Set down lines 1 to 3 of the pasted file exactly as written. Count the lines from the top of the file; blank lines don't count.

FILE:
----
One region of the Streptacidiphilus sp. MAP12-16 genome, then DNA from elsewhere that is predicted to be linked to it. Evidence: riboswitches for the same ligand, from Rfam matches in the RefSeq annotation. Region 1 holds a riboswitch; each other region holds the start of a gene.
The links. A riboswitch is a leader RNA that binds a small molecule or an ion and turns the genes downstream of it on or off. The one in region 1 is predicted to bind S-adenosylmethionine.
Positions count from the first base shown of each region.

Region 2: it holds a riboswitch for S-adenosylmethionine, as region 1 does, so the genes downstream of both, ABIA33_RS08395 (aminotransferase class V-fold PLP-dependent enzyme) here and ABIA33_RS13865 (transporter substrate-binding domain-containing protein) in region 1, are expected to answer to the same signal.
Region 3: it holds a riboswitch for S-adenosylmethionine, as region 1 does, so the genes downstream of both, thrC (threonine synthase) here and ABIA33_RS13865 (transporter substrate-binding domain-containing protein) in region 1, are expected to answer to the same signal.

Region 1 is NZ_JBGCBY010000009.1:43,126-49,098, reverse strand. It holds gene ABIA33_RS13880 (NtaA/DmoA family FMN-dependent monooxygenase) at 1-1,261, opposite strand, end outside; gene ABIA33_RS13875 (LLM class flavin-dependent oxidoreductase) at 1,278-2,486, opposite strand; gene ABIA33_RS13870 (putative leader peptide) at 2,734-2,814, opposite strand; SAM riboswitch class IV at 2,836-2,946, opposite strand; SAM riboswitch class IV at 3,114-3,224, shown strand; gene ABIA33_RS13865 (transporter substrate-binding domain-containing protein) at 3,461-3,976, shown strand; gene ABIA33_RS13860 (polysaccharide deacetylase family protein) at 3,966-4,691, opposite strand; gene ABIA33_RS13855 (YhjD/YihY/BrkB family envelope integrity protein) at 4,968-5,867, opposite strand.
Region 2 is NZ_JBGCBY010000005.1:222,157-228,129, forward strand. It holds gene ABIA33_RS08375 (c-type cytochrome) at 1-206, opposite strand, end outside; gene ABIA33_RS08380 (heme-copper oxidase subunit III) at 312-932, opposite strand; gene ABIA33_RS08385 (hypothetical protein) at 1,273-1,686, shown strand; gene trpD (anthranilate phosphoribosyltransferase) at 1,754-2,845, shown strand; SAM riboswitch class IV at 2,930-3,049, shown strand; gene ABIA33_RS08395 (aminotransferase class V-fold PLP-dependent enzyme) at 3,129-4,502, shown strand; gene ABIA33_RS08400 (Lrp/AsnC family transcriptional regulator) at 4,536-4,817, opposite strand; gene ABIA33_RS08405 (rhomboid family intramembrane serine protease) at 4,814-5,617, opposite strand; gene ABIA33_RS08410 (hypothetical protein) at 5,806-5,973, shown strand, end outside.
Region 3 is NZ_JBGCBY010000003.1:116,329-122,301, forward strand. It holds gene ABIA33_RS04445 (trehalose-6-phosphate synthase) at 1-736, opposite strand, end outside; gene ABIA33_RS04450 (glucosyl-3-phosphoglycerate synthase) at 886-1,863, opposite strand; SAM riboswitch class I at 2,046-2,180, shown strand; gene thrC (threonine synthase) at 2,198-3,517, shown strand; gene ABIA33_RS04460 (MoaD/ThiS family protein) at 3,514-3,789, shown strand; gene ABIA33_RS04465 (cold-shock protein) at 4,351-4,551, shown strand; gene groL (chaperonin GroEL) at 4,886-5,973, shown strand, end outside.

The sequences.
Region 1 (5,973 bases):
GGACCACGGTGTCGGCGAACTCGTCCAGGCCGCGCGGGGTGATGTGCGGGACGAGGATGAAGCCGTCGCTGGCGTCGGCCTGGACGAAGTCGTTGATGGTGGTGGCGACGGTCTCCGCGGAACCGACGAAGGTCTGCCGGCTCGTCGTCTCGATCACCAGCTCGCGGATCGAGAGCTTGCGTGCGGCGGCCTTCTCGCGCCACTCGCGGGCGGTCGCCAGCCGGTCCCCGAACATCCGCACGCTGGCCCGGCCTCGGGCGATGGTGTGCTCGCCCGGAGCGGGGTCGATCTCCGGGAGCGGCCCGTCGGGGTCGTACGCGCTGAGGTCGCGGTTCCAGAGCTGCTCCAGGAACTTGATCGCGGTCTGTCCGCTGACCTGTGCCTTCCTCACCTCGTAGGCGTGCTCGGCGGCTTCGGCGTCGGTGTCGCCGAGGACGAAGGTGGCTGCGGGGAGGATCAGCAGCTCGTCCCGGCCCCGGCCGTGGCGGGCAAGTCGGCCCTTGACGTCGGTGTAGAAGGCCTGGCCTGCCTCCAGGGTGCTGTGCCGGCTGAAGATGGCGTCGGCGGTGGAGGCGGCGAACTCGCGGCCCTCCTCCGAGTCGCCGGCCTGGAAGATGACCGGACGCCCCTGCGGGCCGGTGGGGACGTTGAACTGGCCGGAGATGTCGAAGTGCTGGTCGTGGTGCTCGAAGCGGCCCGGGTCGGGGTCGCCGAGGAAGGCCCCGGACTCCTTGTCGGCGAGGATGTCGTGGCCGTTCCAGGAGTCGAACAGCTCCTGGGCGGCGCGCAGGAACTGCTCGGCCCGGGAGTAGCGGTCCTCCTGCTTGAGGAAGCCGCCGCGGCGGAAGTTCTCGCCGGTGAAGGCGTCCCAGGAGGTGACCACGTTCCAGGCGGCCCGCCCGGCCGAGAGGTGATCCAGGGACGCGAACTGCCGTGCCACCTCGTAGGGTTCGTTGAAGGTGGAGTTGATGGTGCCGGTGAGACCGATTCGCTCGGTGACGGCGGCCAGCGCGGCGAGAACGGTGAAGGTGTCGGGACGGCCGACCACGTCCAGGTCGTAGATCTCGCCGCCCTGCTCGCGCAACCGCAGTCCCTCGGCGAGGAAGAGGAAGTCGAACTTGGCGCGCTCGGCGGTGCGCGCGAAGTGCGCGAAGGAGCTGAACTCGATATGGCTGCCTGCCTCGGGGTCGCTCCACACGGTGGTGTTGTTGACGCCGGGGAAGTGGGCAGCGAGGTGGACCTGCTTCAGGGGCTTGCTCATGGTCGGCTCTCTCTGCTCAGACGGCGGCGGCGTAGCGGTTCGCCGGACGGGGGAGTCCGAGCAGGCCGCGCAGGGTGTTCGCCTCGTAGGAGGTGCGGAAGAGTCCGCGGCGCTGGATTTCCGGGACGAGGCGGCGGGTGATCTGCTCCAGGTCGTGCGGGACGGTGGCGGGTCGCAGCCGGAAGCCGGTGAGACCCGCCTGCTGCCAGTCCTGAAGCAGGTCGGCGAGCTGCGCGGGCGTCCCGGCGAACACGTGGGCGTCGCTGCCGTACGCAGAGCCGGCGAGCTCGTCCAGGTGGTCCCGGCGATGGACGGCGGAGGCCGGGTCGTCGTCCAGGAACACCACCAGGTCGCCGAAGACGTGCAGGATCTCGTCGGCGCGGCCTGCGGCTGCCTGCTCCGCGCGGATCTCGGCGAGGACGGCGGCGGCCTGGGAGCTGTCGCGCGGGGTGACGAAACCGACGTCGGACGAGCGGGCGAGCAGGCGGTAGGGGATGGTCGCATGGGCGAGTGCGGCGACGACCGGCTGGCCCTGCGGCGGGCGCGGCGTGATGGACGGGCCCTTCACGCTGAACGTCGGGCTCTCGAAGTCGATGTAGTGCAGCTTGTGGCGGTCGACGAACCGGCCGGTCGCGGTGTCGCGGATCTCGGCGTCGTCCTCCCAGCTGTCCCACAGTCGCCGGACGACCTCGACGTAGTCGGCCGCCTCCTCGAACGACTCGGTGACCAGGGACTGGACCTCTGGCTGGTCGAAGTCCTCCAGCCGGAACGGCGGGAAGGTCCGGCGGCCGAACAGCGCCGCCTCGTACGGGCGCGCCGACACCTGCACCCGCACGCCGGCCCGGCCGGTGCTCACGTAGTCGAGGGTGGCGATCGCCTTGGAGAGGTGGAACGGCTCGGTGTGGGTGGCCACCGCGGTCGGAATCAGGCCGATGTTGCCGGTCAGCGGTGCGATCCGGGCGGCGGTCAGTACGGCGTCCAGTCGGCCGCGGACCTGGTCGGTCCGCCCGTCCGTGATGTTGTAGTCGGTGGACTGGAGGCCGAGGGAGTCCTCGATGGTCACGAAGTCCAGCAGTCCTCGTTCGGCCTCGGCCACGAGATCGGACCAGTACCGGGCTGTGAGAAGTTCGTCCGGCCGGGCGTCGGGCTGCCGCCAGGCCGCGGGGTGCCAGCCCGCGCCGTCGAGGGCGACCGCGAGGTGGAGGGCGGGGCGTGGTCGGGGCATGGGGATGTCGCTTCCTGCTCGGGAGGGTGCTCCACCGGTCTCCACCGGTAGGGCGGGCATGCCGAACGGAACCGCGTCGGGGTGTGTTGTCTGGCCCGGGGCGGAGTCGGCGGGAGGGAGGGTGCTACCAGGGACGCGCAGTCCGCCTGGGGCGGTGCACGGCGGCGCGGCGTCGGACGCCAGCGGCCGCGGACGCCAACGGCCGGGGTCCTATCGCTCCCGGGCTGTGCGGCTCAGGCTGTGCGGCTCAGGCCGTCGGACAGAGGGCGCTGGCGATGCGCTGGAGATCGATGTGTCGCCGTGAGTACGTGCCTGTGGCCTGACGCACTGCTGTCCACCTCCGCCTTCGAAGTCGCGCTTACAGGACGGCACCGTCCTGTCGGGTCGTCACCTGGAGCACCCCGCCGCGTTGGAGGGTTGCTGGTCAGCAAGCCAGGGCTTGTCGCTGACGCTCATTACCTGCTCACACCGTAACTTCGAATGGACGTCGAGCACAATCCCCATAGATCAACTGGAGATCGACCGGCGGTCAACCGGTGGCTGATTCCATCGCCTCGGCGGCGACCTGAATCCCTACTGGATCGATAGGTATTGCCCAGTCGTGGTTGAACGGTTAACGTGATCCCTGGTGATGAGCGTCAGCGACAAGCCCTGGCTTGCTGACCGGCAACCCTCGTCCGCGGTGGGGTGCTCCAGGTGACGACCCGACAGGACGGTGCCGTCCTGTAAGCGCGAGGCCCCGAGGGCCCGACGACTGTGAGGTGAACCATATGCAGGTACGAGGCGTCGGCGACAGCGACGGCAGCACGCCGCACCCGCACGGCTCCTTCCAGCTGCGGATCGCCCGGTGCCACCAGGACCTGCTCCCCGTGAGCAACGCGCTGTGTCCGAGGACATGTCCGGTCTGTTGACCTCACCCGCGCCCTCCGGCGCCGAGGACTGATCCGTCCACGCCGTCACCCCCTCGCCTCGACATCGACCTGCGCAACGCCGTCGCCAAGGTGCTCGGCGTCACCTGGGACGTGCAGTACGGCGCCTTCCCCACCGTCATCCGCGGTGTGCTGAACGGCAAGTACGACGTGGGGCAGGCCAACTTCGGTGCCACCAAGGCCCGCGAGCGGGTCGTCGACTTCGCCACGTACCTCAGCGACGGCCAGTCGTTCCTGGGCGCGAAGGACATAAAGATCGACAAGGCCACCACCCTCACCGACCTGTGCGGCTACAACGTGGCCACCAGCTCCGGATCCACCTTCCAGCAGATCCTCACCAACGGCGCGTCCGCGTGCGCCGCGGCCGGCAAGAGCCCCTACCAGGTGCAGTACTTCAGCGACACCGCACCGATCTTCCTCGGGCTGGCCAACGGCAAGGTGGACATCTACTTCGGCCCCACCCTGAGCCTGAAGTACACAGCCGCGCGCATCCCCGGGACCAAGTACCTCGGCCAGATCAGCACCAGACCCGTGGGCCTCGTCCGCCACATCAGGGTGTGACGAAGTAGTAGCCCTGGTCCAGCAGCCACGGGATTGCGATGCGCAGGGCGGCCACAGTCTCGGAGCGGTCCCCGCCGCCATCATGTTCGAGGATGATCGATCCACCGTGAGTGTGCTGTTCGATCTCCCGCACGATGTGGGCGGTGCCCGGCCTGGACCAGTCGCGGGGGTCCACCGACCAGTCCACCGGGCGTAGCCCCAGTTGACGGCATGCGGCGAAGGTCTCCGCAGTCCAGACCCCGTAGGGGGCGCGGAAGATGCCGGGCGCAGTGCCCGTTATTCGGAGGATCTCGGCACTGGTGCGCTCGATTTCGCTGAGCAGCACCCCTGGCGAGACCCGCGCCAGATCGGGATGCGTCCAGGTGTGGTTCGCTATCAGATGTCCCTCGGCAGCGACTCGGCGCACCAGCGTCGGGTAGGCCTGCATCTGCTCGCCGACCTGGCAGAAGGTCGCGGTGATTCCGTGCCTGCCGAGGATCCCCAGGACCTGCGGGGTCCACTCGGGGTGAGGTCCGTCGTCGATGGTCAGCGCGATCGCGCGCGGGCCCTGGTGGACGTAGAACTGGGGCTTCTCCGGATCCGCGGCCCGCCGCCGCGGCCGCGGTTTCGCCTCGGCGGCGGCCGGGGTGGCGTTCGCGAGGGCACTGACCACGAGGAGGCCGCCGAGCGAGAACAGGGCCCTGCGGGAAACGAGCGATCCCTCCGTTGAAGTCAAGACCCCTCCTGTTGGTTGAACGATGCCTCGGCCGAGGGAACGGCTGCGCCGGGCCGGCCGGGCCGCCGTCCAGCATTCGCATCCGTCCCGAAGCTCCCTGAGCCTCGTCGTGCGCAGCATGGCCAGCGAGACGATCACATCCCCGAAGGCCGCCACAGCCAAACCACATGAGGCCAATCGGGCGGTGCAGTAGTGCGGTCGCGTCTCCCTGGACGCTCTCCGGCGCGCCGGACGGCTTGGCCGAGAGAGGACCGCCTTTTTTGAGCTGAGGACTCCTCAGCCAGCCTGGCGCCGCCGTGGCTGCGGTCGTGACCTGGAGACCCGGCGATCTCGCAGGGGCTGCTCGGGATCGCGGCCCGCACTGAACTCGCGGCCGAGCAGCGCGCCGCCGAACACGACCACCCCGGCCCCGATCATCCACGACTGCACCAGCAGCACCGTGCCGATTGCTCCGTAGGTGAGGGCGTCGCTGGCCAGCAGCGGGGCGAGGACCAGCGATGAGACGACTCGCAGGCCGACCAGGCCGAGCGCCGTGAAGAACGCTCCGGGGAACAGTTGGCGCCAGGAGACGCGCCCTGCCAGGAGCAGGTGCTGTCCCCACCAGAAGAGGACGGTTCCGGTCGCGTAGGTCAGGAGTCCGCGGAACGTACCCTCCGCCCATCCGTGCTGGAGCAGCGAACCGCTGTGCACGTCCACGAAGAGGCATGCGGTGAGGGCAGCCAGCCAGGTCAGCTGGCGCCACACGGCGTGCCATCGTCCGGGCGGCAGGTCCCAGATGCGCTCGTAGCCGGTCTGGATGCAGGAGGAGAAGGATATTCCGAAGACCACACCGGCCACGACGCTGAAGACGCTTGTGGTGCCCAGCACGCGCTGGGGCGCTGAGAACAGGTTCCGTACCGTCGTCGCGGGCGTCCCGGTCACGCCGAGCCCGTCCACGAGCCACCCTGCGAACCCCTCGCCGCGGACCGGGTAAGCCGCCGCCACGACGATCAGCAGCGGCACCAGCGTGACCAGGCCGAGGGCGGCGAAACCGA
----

One region of the Streptacidiphilus sp. MAP12-16 genome, then DNA from elsewhere that is predicted to be linked to it. Evidence: riboswitches for the same ligand, from Rfam matches in the RefSeq annotation. Region 1 holds a riboswitch; each other region holds the start of a gene.
The links. A riboswitch is a leader RNA that binds a small molecule or an ion and turns the genes downstream of it on or off. The one in region 1 is predicted to bind S-adenosylmethionine.
Positions count from the first base shown of each region.